The voices of Tax Policy Center's researchers and staff
Congressional Republicans and some Democrats are urging lawmakers to better target President Biden’s $1.9 trillion plan for new pandemic relief. And they are right: It makes sense to deliver assistance to those who most need it rather than indiscriminately sending more cash to households who have the resources to weather the pandemic.
Congress could target aid—and save some money--in several ways. One would limit the number of people eligible for a new round of relief payments. Another would cap eligibility for proposed increases in the Child Tax Credit (CTC). In this blog, I’ll look at ways to better target the relief payments. In a future post, I’ll look at how policymakers could do the same with the CTC.
Biden wants to distribute an additional $1,400 per person in relief payments (formally called economic impact payments) to what he describes as “hard hit households.” This would be on top of the $600 payments Congress authorized in late December.
Biden’s plan appears to track provisions of the CASH Act that the House passed in late December. The full $1,400 per person payments—actually refundable tax credits—would go to individuals making up to $75,000, heads of household making $112,500, and couples filing jointly making as much as $150,000. Partial payments would go to individuals making up to $103,000 and couples making up to $206,000 (and even more if they have children).
Yet, it is hard to think of couples making $206,000 as needing government assistance. In addition, new research shows that those making less than $50,000 were more likely to spend their most recent stimulus payments while those making $78,000 or more saved theirs.
I asked my Tax Policy Center colleagues to look at two alternatives. The first would lower the eligibility threshold to $50,000 for singles, $75,000 for heads of households, and $100,000 for couples. The second would keep the CASH Act’s income limits for the full benefit but phase out the payments more quickly—by 10 percent for every $100 of income instead of 5 percent.
For context, TPC estimates that the CASH Act would have made payments to about 167 million people at a cost of about $463 billion.
Lowering the income level where eligibility begins to phase out to $50,000/$75,000/$100,000 would reduce the number of beneficiaries by a bit less than 10 million and lower the cost of new relief payments by about $50 billion, or roughly 11 percent.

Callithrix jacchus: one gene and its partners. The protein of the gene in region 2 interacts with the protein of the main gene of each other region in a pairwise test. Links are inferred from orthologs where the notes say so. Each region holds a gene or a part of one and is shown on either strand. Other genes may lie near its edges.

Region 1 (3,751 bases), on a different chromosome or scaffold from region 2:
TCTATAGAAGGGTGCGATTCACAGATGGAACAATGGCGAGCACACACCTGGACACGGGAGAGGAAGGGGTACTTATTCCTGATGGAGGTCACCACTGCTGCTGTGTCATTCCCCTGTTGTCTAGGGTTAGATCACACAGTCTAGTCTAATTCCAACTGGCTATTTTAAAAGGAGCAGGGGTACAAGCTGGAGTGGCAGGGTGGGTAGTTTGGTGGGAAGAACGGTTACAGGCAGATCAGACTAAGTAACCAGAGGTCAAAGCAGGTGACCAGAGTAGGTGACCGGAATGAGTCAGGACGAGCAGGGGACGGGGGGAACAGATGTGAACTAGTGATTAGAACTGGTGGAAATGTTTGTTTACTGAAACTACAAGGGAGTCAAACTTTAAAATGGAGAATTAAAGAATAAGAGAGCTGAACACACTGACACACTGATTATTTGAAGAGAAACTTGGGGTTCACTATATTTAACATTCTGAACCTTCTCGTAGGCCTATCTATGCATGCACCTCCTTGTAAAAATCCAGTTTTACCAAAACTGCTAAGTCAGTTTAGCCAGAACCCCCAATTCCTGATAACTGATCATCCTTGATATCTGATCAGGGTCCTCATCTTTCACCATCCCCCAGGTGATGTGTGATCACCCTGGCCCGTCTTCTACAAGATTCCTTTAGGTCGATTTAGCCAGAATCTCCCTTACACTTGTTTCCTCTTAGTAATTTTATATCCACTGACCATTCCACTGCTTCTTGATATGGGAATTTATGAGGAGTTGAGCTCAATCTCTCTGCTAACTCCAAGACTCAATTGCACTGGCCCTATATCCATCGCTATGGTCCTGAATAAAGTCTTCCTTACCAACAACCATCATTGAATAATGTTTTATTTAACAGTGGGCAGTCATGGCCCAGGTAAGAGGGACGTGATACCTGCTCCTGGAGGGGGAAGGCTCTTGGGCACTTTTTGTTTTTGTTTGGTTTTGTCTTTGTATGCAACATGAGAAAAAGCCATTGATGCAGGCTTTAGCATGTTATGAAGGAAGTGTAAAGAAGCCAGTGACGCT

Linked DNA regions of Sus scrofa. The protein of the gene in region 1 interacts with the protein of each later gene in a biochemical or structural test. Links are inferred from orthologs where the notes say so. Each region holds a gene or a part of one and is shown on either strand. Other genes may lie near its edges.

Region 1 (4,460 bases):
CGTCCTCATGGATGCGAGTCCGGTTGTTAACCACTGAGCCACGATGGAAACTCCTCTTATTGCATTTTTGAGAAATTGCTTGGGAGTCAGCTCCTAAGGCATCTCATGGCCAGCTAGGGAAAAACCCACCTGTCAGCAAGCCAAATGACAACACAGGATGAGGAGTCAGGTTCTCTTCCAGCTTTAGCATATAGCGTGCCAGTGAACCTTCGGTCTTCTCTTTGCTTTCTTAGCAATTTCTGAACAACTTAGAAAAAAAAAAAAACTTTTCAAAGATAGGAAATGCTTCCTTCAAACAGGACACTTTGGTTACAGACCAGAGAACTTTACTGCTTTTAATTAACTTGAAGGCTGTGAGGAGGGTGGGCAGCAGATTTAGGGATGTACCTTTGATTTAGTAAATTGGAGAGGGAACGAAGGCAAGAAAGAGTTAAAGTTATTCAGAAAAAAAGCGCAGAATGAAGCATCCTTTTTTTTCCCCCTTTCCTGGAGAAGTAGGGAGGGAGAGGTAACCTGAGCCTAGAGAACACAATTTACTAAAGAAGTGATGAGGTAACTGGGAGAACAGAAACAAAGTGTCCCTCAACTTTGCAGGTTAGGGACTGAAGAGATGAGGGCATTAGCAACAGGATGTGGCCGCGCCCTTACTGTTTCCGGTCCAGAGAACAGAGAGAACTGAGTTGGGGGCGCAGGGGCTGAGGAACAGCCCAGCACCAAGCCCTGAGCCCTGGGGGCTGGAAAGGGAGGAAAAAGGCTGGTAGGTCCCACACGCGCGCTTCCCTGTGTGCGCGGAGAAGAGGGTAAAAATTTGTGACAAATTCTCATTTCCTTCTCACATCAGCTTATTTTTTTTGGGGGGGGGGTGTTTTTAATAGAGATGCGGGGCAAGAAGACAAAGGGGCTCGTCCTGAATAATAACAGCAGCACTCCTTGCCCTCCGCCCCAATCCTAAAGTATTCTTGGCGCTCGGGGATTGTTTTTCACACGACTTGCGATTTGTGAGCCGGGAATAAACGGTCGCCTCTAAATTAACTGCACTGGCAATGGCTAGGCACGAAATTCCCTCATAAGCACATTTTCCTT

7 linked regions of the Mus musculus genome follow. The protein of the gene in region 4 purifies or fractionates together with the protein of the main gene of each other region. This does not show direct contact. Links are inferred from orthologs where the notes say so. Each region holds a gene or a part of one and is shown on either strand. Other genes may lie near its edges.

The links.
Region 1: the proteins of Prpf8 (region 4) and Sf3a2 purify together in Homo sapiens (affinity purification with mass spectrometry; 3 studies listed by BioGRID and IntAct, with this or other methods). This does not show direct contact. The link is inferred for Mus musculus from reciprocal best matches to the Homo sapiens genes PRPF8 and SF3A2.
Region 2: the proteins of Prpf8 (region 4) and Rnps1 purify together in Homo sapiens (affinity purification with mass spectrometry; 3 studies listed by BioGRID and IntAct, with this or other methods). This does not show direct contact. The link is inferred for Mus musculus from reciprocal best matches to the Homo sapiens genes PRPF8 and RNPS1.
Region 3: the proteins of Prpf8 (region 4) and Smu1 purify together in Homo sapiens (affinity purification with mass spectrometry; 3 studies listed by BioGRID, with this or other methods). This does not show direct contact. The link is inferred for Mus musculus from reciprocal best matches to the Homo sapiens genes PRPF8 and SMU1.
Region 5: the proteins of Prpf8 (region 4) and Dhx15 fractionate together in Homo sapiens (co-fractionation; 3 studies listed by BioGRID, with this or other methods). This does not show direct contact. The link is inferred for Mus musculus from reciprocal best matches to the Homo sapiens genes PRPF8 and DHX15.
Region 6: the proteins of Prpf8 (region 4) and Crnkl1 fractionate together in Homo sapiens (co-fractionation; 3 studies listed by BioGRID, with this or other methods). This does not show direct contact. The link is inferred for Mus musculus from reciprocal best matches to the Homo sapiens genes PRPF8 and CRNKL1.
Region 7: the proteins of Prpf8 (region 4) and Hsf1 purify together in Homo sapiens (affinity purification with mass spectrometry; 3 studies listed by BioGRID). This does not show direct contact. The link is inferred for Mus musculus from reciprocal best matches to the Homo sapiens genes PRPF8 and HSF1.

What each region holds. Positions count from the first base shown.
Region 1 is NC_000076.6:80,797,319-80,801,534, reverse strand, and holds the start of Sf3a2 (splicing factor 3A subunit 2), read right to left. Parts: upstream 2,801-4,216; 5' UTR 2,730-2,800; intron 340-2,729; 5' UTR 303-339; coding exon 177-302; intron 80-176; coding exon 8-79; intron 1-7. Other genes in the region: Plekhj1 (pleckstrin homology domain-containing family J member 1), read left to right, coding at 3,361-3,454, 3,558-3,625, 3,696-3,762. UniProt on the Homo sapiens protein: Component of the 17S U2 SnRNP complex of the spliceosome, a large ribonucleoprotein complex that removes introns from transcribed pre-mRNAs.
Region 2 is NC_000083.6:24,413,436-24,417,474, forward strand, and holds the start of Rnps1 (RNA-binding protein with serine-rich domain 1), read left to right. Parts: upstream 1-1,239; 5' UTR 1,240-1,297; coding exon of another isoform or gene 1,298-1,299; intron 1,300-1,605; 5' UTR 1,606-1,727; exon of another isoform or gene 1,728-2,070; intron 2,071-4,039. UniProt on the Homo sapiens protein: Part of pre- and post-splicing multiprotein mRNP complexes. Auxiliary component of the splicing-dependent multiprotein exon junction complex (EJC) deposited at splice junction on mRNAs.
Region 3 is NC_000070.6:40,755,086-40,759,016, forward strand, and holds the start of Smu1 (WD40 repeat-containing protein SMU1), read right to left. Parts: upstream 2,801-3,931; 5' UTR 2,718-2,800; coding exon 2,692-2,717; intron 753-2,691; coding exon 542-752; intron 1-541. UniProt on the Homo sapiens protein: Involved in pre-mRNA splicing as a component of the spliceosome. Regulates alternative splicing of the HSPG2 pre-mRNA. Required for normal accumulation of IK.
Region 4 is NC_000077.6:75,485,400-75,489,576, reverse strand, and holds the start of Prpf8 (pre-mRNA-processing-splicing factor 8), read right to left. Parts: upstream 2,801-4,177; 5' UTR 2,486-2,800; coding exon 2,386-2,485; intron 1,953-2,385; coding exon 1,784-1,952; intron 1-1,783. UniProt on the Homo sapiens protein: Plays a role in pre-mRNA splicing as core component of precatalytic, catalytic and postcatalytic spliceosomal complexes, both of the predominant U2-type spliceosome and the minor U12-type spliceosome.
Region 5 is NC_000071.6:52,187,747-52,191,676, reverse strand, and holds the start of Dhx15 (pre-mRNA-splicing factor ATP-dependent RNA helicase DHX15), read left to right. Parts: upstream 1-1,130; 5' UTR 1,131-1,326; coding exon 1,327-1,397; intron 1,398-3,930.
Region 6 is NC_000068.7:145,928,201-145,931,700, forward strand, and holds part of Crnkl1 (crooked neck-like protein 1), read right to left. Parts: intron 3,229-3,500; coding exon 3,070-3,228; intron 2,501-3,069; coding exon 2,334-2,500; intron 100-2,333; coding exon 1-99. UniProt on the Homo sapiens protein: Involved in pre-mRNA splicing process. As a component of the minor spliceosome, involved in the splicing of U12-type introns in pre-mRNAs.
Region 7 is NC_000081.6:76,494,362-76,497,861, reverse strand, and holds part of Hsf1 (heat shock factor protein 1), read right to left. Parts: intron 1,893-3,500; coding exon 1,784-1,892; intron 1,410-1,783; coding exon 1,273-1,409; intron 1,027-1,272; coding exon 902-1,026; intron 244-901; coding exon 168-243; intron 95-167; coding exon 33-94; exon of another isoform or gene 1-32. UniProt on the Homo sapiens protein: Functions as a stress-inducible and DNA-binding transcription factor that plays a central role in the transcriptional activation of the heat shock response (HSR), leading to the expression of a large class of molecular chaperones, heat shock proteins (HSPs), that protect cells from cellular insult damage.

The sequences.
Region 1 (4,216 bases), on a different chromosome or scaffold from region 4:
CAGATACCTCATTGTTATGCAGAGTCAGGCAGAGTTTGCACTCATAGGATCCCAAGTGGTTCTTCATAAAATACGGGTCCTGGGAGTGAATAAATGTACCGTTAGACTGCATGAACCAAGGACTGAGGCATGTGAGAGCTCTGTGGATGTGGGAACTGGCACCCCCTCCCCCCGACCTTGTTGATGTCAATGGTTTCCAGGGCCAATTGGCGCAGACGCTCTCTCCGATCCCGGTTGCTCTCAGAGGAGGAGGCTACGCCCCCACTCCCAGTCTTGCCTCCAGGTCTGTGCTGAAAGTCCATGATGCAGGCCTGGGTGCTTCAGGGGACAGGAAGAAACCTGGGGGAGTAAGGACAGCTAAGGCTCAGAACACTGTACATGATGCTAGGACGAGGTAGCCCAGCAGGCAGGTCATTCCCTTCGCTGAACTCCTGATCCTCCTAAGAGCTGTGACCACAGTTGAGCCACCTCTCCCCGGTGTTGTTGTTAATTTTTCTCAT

Allowing full benefits for those with $75,000/$112,500/$150,000 in income but phasing out the benefit more quickly would leave out about 6 million relatively high-income households. It would save about half as much as the lower income thresholds, or roughly $23 billion.
Neither proposal would change the average amount of the payments for low- and middle-income households, according to TPC. Higher income households would receive smaller benefits, on average, under either alternative. For example, a household in the highest income 20 percent (making about $164,000 or more) would get an average relief payment of about $2,800 under the CASH Act. It would receive about $2,000 if the payment phased out faster and about $1,400 if payments started to shrink for those with incomes of $50,000, $75,000, and $100,000.
I understand that limiting the number of middle- and upper-middle income people who get government assistance goes against every instinct of most politicians. And neither of these proposals would reduce the cost of a $1.9 trillion plan by a very large percentage. But $50 billion, or even half that, still is real money. Most important, better targeting the payments would send a powerful signal about who Congress and President Biden really want to help as the pandemic rages on.
Posts and comments are solely the opinion of the author and not that of the Tax Policy Center, Urban Institute, or Brookings Institution.
Evan Vucci/AP Photo